The Mozambican news agency has charged that Renamo rebels who had been infiltrating into the Homoine area recently received five parachute drops of arms and supplies from South African planes. In response, the South African Foreign Ministry said, "The South African government has repeatedly stated that it is not providing assistance of any kind" to Renamo.

A key witness to the killings was an American agronomist, Mark Van Koevering, who was serving with a Mennonite Church project in Homoine and who said he watched from a hotel window as Renamo guerrillas killed civilians.

Mozambican officials said that more than 3,000 civilians fled Homoine in fear that the attackers might return.

The Associated Press reported the following from Washington:

U.S. officials said Thursday they think Mozambique's claim that 408 people died in a village massacre may be exaggerated, but they have no evidence to contradict assertions that Renamo rebels were responsible for the attack.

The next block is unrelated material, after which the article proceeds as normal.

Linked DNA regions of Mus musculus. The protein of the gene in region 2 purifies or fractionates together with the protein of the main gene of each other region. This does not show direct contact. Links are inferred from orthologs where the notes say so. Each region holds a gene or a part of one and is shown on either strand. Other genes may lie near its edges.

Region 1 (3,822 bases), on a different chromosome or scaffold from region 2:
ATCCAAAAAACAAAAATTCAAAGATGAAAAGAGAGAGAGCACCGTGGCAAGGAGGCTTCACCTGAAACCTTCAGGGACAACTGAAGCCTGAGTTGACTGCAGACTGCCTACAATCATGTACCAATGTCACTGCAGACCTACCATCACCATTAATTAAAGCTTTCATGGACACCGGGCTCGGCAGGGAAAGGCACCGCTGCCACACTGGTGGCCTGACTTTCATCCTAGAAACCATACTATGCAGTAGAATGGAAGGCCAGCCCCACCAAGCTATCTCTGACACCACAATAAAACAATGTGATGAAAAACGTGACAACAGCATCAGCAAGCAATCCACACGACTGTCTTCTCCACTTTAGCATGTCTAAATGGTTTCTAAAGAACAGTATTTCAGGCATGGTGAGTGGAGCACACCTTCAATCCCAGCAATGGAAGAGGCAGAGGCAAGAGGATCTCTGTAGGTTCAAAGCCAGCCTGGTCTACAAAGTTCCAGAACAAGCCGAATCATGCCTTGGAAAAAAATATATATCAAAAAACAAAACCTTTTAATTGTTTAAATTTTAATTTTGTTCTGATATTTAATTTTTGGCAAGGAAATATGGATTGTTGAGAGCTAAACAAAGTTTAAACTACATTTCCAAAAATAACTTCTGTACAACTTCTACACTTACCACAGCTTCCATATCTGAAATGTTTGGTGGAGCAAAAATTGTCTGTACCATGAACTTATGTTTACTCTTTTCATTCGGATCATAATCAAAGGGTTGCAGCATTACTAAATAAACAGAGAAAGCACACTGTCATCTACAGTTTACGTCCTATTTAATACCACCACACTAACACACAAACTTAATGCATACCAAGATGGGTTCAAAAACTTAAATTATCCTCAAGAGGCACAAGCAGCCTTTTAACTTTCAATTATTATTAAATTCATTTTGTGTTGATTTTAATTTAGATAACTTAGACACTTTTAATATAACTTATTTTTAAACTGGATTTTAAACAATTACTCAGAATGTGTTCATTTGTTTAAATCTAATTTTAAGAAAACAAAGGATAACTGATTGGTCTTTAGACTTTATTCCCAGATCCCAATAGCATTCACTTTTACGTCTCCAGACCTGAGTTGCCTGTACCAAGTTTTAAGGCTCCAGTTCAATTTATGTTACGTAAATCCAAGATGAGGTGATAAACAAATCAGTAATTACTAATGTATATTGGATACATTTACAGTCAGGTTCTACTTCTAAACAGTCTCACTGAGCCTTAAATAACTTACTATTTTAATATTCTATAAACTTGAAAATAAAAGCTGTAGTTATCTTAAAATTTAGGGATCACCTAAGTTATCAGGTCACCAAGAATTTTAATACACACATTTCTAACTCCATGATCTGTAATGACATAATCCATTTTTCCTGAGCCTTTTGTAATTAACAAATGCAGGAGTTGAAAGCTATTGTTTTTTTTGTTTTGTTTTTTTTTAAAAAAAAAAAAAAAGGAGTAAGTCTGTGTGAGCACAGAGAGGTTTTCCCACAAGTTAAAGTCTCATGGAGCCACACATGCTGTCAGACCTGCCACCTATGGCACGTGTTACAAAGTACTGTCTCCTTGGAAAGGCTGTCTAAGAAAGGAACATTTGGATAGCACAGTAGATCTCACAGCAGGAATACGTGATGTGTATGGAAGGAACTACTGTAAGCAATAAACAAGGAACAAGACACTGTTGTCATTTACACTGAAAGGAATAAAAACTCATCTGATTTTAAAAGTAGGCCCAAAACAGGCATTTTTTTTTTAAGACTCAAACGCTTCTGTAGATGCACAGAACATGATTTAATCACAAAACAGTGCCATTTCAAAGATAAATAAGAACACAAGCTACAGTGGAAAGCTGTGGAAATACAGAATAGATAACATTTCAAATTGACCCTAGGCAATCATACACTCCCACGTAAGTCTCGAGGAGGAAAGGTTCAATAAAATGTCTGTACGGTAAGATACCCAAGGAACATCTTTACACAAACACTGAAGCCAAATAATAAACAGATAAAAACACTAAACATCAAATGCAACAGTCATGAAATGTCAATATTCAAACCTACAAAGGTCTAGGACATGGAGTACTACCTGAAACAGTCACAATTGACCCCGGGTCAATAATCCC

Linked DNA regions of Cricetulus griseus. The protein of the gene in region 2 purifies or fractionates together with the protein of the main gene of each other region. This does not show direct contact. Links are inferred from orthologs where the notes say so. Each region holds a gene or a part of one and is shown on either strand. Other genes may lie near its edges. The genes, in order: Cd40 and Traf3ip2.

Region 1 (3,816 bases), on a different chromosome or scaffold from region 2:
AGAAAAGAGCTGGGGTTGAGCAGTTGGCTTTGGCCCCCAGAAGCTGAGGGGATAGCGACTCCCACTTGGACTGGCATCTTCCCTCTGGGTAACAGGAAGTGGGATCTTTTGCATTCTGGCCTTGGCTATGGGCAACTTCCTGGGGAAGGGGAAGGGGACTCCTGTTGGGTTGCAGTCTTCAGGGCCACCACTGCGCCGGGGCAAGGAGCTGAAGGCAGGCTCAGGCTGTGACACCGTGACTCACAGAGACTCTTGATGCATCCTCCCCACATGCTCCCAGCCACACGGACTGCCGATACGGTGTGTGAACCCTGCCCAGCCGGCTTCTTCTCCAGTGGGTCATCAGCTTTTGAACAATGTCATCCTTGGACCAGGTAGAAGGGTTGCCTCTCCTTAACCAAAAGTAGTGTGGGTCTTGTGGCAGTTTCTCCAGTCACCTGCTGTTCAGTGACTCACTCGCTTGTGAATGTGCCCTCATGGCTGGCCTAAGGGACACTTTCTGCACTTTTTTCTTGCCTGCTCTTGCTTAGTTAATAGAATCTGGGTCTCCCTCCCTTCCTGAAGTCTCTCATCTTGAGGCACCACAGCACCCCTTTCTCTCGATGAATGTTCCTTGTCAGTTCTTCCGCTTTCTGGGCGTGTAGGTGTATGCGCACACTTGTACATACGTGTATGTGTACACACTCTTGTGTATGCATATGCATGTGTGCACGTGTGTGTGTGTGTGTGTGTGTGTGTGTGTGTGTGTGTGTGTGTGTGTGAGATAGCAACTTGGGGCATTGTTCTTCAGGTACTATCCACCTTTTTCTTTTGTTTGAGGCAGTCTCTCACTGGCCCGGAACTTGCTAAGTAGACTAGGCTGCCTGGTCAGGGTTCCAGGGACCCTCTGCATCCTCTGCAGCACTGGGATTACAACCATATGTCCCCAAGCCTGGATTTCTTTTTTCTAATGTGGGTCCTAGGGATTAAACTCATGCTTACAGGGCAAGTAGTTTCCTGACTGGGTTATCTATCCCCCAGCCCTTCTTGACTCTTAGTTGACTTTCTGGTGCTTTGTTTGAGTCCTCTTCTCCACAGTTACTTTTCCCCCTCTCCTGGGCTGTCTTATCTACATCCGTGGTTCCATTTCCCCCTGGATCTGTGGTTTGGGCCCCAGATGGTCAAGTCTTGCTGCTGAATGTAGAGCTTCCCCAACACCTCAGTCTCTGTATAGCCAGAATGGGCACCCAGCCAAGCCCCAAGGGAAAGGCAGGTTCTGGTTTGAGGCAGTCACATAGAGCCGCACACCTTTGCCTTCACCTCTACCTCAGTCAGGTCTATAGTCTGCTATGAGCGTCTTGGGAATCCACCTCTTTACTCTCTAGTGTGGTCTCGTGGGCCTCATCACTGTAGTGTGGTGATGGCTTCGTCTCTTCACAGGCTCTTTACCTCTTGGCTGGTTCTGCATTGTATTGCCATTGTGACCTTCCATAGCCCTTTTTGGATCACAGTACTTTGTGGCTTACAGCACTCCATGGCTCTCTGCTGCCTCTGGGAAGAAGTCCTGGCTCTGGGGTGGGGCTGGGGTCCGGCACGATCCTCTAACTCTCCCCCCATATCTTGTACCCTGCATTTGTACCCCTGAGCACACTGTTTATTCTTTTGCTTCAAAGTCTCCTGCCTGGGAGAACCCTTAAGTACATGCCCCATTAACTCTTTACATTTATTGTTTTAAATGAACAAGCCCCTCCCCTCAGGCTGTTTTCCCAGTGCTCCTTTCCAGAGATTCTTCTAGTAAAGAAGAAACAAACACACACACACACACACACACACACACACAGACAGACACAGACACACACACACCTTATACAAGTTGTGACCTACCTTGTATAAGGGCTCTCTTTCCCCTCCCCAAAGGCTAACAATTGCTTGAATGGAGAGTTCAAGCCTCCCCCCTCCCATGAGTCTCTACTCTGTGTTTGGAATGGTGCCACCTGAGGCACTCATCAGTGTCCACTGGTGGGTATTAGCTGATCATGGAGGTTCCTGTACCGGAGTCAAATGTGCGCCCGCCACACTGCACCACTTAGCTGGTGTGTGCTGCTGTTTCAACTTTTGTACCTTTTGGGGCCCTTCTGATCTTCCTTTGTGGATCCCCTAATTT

What happened in the agricultural village of Homoine on July 18 has become an issue in Congress, where conservatives opposed to the leftist government have raised questions about the attack.

"We don't have absolutely conclusive evidence about what happened," said one State Department official, speaking on condition he remain anonymous.

"There was no question there was a massacre," this official said. But the death toll may have been lower than 400, probably "more like 100 or 150."

Another official, also speaking anonymously, said, "400 seems high."

Van Koevering, interviewed by telephone from Swaziland, said there is "no question" that Renamo carried out the attacks.

He said he saw 40 to 50 corpses during a three-day period, but, after talking to villagers, believed the figure of 400 dead was realistic.

The agriculture worker also said the rebels have no support among the population in the region where he worked.